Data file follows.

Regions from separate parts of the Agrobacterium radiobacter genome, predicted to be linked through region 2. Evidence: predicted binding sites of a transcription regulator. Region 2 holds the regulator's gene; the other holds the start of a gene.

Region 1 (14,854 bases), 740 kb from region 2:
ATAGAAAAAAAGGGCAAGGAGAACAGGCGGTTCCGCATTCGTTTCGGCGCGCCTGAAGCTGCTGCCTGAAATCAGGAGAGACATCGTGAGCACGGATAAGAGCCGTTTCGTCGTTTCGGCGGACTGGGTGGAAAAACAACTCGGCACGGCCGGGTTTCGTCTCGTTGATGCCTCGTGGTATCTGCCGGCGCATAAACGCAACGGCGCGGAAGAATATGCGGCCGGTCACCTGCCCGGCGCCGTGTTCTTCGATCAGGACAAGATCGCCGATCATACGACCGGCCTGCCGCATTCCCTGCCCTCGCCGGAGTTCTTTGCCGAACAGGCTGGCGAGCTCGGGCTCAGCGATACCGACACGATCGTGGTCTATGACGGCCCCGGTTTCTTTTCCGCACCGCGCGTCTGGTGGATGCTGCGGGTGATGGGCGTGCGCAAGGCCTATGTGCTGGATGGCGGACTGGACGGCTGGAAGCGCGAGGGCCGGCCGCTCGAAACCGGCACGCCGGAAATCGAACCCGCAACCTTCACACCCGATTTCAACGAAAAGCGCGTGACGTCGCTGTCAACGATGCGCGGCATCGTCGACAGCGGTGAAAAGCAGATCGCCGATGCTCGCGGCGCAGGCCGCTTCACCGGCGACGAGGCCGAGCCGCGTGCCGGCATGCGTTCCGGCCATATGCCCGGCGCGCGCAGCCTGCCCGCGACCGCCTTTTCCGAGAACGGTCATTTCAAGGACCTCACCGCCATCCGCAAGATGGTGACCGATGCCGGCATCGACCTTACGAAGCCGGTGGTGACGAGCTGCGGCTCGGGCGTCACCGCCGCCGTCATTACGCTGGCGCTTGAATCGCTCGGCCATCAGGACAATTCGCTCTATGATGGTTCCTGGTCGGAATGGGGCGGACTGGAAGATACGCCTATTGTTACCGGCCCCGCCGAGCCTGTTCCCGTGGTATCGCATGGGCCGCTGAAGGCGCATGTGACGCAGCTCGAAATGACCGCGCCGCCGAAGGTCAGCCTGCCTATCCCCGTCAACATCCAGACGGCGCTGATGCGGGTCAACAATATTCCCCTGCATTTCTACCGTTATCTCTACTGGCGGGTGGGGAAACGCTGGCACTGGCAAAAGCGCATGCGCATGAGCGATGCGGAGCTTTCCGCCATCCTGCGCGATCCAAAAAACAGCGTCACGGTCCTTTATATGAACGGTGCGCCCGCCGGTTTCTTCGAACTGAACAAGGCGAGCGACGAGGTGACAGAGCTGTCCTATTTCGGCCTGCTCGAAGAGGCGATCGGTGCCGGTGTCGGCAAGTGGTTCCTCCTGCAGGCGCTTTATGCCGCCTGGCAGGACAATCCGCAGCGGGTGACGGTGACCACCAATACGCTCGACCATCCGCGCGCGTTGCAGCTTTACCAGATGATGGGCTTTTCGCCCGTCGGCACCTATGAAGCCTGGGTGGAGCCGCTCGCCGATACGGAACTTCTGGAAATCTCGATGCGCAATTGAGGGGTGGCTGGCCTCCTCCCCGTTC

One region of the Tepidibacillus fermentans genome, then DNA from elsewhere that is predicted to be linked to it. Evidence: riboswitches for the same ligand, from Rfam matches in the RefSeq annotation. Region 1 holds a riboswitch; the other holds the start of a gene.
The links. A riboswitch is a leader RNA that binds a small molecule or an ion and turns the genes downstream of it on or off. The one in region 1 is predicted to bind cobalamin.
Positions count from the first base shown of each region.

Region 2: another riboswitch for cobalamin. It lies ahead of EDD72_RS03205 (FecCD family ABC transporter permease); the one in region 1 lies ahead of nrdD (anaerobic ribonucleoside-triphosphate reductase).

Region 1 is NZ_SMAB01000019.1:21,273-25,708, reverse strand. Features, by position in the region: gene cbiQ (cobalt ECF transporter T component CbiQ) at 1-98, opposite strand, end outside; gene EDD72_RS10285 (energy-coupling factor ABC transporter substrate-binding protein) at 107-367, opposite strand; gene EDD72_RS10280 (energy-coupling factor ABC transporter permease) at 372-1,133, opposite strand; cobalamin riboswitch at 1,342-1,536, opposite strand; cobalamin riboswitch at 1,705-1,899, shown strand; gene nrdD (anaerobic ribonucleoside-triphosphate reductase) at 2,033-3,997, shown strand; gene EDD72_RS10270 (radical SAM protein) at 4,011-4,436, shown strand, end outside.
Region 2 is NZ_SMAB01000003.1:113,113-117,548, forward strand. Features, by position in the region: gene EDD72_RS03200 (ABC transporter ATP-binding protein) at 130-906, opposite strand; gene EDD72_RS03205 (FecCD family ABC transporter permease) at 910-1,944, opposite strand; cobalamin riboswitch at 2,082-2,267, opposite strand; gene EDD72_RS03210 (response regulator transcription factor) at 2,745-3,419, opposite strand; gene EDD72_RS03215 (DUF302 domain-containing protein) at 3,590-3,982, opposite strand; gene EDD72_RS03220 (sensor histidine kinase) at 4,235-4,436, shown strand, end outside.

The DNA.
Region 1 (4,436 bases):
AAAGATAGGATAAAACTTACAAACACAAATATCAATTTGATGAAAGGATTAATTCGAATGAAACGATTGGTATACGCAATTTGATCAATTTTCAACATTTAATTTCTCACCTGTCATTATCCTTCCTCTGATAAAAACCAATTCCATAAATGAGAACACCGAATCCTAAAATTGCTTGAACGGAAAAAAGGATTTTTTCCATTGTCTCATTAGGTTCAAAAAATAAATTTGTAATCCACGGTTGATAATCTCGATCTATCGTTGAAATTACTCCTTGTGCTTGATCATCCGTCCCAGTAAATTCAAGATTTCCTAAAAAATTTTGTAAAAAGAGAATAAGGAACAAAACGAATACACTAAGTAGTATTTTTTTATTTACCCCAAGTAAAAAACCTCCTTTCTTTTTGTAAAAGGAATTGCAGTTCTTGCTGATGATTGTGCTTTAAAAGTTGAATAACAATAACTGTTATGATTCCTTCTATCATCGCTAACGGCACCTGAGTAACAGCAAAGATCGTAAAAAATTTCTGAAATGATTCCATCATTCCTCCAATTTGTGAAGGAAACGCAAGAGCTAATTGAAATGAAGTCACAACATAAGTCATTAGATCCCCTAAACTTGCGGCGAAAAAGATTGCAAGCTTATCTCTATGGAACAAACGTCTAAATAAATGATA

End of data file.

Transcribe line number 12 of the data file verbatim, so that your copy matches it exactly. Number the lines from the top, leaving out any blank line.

AAAGATAGGATAAAACTTACAAACACAAATATCAATTTGATGAAAGGATTAATTCGAATGAAACGATTGGTATACGCAATTTGATCAATTTTCAACATTTAATTTCTCACCTGTCATTATCCTTCCTCTGATAAAAACCAATTCCATAAATGAGAACACCGAATCCTAAAATTGCTTGAACGGAAAAAAGGATTTTTTCCATTGTCTCATTAGGTTCAAAAAATAAATTTGTAATCCACGGTTGATAATCTCGATCTATCGTTGAAATTACTCCTTGTGCTTGATCATCCGTCCCAGTAAATTCAAGATTTCCTAAAAAATTTTGTAAAAAGAGAATAAGGAACAAAACGAATACACTAAGTAGTATTTTTTTATTTACCCCAAGTAAAAAACCTCCTTTCTTTTTGTAAAAGGAATTGCAGTTCTTGCTGATGATTGTGCTTTAAAAGTTGAATAACAATAACTGTTATGATTCCTTCTATCATCGCTAACGGCACCTGAGTAACAGCAAAGATCGTAAAAAATTTCTGAAATGATTCCATCATTCCTCCAATTTGTGAAGGAAACGCAAGAGCTAATTGAAATGAAGTCACAACATAAGTCATTAGATCCCCTAAACTTGCGGCGAAAAAGATTGCAAGCTTATCTCTATGGAACAAACGTCTAAATAAATGATA